Persian Rice with Potato Tahdig

An Iranian dish with perfectly steamed saffron rice and crispy fried potatoes.

Persian Rice with Potato Tahdig

  • Servings: 4 servings

This saffron-scented rice with crispy potatoes has been a staple in my life for so many years now, that I can’t even remember the exact first time I ate it. All I know is that I was in grade school, because that’s when my family (who had immigrated to Canada from Trinidad), met another family (who had immigrated to Canada from Iran). This family had kids who were similar in age to me, and soon we were going over to each others homes for playdates and dinner.


  • 2 cups Basmati rice
  • 1 tbsp salt, plus extra for seasoning (preferably kosher or sea salt, use less is using iodized salt)
  • pinch saffron threads, ground or crushed
  • 3 tbsp boiling water
  • 3 Yukon Gold potatoes, peeled, sliced into ¼-inch rounds, and left soaking in water
  • 3 tbsp salted butter
  • 1 tbsp oil, something neutral with a high smoking point, like grapeseed
  • ¼ cup dried barberries, soaked in hot water, optional


  • Rinse the rice in cold water 2-3 times, or until the water runs clear. Drain and set aside.
  • Make saffron water by combining ground saffron with boiling water in a small bowl. Set aside to steep.
  • Bring a large pot of water to boil and add 1 tbsp of salt. Stir to dissolve salt, then add rice and cook for about 5 minutes.
  • Test the texture of the rice between your fingers. The grains should be soft on the edges but still firm in the middle - not fully cooked through. Drain and rinse with cool water to stop the cooking process. Drain rice completely and set aside.
  • Drain your potatoes and rinse any residual starch off. Shake off excess water, then pat dry with a towel or paper towel and set aside.
  • Heat the oil and 1 tbsp of butter in a non-stick pan over medium heat. When butter melts, add 1 tbsp of the saffron water (the water may sputter - be careful not to burn yourself!).
  • Add the dry potatoes to the pan in a single flat layer and season with a little salt. Layer the partially cooked rice on top, pressing down on the rice gently to pack it down. Pour 1 tbsp of saffron water over the rice.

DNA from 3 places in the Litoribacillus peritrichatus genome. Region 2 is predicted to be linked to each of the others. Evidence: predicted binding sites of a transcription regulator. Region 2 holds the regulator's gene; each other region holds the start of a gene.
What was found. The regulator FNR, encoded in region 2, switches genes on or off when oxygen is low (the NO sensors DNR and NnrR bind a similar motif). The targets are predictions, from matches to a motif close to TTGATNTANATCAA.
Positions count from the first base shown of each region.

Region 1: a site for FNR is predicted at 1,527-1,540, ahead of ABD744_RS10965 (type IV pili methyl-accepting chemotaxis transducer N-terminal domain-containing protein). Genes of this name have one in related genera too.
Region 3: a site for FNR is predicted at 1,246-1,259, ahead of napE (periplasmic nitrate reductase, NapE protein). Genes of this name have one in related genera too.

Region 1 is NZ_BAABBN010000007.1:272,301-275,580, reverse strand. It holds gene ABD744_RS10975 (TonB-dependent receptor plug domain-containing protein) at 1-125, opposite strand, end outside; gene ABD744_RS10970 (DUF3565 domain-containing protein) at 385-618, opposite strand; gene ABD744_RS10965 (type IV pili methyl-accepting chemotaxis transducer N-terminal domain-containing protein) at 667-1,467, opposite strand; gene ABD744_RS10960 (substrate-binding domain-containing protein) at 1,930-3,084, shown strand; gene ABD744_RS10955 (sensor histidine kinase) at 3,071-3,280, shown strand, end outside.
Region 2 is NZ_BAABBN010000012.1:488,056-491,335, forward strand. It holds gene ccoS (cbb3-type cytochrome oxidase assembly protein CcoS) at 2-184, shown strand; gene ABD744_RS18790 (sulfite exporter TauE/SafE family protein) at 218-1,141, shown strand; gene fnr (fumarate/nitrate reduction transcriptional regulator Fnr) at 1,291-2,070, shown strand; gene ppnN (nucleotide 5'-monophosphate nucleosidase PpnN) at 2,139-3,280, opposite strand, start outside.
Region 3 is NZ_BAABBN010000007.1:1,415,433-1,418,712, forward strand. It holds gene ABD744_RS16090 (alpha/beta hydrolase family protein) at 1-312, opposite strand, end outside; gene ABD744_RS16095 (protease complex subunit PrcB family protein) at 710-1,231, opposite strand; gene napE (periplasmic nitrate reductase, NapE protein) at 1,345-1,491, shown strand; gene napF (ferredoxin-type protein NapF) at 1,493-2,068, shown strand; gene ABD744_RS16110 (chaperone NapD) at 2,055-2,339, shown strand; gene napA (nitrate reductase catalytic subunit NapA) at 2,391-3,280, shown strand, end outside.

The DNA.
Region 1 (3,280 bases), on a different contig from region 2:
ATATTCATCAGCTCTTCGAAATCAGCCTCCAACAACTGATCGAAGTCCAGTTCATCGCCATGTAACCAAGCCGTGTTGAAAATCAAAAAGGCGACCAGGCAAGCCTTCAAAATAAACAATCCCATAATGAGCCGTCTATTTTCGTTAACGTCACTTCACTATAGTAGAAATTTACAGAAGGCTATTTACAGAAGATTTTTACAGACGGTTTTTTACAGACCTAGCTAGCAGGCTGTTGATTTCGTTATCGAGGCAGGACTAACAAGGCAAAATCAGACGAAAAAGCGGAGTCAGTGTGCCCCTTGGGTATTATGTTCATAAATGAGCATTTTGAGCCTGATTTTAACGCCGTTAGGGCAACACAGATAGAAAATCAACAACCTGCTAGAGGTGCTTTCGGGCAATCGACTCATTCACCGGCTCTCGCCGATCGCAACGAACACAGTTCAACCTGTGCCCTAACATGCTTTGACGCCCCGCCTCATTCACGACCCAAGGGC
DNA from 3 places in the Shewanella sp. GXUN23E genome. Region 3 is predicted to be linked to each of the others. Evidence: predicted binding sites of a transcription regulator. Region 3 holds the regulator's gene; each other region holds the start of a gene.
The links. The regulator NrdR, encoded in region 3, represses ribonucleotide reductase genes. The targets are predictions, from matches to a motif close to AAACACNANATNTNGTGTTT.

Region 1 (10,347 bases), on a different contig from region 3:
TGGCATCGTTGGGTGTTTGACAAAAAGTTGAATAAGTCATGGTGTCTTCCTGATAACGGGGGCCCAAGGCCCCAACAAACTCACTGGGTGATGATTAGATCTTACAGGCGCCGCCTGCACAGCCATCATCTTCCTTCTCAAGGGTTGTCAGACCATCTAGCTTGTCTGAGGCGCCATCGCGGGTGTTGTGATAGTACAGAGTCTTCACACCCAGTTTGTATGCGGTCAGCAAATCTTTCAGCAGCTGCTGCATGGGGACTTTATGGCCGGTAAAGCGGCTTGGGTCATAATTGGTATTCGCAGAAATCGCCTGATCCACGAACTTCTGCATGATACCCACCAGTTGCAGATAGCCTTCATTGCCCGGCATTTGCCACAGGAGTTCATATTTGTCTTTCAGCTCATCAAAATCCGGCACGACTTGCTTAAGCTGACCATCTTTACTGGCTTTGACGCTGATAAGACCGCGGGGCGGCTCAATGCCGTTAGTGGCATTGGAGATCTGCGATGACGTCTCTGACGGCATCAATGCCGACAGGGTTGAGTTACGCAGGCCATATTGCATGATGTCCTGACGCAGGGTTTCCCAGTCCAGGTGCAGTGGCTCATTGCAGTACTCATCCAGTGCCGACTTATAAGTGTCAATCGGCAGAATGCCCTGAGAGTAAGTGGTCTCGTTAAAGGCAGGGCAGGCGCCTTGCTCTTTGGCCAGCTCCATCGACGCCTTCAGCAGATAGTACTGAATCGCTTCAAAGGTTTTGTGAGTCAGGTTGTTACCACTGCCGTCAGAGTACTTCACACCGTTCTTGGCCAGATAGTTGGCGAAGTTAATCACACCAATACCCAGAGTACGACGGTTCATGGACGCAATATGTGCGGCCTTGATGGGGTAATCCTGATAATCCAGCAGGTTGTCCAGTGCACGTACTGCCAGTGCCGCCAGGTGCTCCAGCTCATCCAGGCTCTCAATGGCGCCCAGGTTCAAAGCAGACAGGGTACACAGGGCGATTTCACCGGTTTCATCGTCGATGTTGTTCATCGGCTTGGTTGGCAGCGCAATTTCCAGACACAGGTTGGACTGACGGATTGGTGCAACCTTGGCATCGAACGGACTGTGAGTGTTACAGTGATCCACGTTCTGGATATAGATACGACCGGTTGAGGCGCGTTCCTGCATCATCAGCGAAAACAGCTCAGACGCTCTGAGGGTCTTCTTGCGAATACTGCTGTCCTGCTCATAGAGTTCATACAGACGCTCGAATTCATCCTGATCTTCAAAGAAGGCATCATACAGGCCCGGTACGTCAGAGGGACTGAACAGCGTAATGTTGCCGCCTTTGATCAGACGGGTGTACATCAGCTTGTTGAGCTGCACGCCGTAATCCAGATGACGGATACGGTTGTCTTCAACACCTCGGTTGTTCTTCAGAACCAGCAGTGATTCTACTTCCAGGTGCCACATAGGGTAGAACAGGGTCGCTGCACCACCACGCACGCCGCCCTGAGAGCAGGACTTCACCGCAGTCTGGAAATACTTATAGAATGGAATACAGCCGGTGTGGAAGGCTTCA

• Poke shallow holes into the rice and push in pats of butter, then smooth the top of the rice again.
  • Place a clean kitchen towel or paper towel on top of the pan, cover with a lid, and wrap the excess towel around the lid. Be careful not to catch your towel on fire - especially if you are using a gas stove!
  • Cook the rice on medium heat for 5 minutes, then reduce heat to medium-low for about 20 minutes. Lift the lid to check on the doneness of the potatoes and make sure they are not burning. Continue cooking for another 10 minutes or as needed. The dish is done with the potatoes are cooked through and crispy, and the rice at the top is also cooked through.
  • Take the pan off the heat and remove the lid. Allow to cool briefly, then cover the pan with a large plate or serving platter, and carefully invert to serve. Do not do this over your stove! You should flip the dish out of the pan and onto the plate on your counter top.
  • If using, drain barberries, and combine the remaining 1 tbsp of saffron water. Garnish with the saffron barberry mixture. Serve immediately. This dish has the best texture when fresh. Leftover potatoes will become soggy, however the leftover rice is still good the next day.

  • Please note that the nutritional information for this recipe is only an estimate, and has been calculated using a plugin. I used a 10 inch (26cm) 4.25oz non-stick saute pan with a lid for this recipe. The one I have linked in this recipe will also work (11 inches, 4.6 oz). See blog post for detailed tips and explanations.

377 calories· 66 g carbohydrates· 6 g protein· 8 g fat· 3 g saturated fat· 15 mg cholesterol· 1225 mg sodium· 421 mg potassium· 2 g fiber· 175 IU vitamin A· 9.7 mg vitamin C· 44 mg calcium· 3.2 mg iron·